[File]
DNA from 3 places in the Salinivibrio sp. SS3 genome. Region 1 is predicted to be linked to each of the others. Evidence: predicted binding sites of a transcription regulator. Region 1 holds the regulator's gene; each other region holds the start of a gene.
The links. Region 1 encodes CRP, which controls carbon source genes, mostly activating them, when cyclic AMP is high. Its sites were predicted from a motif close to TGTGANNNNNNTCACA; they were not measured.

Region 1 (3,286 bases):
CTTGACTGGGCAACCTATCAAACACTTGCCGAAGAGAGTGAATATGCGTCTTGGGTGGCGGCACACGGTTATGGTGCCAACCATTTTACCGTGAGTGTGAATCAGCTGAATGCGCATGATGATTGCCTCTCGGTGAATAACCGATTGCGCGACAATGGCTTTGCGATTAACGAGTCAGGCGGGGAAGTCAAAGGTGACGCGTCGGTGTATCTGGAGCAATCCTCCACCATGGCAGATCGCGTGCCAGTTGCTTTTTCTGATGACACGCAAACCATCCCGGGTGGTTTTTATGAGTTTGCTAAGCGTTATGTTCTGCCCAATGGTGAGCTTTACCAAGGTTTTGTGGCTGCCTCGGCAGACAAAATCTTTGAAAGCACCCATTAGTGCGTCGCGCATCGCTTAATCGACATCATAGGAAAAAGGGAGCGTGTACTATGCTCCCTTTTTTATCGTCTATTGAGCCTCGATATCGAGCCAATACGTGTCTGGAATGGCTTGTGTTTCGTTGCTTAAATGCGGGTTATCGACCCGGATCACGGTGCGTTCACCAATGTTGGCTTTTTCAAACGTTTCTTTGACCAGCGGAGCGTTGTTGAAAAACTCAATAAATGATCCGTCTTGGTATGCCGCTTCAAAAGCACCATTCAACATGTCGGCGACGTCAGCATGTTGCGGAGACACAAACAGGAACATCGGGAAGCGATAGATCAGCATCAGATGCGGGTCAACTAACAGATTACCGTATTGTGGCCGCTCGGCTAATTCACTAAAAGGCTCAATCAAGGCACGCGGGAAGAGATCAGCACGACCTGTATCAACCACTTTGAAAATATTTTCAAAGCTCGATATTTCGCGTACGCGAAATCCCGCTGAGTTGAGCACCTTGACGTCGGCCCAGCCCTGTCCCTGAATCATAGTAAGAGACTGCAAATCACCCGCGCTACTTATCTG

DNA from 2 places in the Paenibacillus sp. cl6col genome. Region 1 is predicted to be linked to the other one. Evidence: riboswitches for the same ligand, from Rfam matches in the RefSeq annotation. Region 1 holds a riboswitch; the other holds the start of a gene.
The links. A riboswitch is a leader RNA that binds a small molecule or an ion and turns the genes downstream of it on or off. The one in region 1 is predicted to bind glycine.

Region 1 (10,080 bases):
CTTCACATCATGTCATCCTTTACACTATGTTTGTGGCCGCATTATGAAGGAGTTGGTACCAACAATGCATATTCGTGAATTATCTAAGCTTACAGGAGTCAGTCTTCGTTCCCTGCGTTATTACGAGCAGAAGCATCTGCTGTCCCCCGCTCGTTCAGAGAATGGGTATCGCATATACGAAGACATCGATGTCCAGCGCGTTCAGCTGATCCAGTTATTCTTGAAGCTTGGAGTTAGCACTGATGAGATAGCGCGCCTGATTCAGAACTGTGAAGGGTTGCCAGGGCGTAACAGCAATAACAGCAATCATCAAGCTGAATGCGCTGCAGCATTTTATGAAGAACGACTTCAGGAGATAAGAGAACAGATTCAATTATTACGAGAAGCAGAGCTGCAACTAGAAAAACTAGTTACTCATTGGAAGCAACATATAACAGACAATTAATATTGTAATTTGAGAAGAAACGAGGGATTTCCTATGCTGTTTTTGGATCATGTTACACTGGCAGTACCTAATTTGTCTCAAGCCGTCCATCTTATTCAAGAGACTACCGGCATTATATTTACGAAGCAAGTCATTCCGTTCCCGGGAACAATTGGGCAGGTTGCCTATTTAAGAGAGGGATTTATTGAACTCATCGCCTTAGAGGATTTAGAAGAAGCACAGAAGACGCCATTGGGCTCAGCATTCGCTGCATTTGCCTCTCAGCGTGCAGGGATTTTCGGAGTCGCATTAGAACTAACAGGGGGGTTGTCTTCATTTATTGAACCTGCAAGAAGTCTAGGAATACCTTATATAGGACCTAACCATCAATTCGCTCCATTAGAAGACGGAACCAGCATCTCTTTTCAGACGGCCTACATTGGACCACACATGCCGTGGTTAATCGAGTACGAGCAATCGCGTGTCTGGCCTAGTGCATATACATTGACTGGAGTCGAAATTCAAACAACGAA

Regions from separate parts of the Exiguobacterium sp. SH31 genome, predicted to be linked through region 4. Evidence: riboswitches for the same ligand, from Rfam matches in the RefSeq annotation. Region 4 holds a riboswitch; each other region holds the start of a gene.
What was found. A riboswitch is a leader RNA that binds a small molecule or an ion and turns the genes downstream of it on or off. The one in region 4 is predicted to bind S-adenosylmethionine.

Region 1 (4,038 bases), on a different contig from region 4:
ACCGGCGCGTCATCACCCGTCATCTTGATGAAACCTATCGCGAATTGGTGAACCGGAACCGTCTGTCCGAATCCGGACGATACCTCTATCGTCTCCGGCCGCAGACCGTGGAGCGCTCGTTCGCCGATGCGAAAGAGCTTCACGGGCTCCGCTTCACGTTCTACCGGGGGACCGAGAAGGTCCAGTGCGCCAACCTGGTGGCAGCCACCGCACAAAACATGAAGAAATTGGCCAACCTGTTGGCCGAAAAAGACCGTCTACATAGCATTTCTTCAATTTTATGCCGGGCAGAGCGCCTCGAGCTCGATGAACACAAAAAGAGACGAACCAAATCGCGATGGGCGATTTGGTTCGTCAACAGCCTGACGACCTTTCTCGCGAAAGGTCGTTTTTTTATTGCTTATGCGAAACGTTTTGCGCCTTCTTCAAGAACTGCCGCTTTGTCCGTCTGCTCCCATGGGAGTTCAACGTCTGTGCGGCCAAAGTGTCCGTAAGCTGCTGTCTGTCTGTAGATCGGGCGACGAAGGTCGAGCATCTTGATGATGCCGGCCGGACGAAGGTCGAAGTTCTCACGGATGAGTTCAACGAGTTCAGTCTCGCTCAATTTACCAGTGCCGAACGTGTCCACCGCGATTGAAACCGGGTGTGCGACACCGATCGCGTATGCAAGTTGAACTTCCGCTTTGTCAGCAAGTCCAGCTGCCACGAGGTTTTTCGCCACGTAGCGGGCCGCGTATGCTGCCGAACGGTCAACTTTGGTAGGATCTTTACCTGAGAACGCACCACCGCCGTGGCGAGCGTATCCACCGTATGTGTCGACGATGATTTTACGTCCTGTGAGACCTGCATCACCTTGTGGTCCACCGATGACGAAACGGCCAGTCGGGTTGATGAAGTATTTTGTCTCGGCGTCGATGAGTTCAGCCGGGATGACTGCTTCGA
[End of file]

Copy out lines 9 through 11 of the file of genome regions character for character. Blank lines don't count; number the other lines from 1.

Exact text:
Regions from separate parts of the Exiguobacterium sp. SH31 genome, predicted to be linked through region 4. Evidence: riboswitches for the same ligand, from Rfam matches in the RefSeq annotation. Region 4 holds a riboswitch; each other region holds the start of a gene.
What was found. A riboswitch is a leader RNA that binds a small molecule or an ion and turns the genes downstream of it on or off. The one in region 4 is predicted to bind S-adenosylmethionine.

Region 1 (4,038 bases), on a different contig from region 4: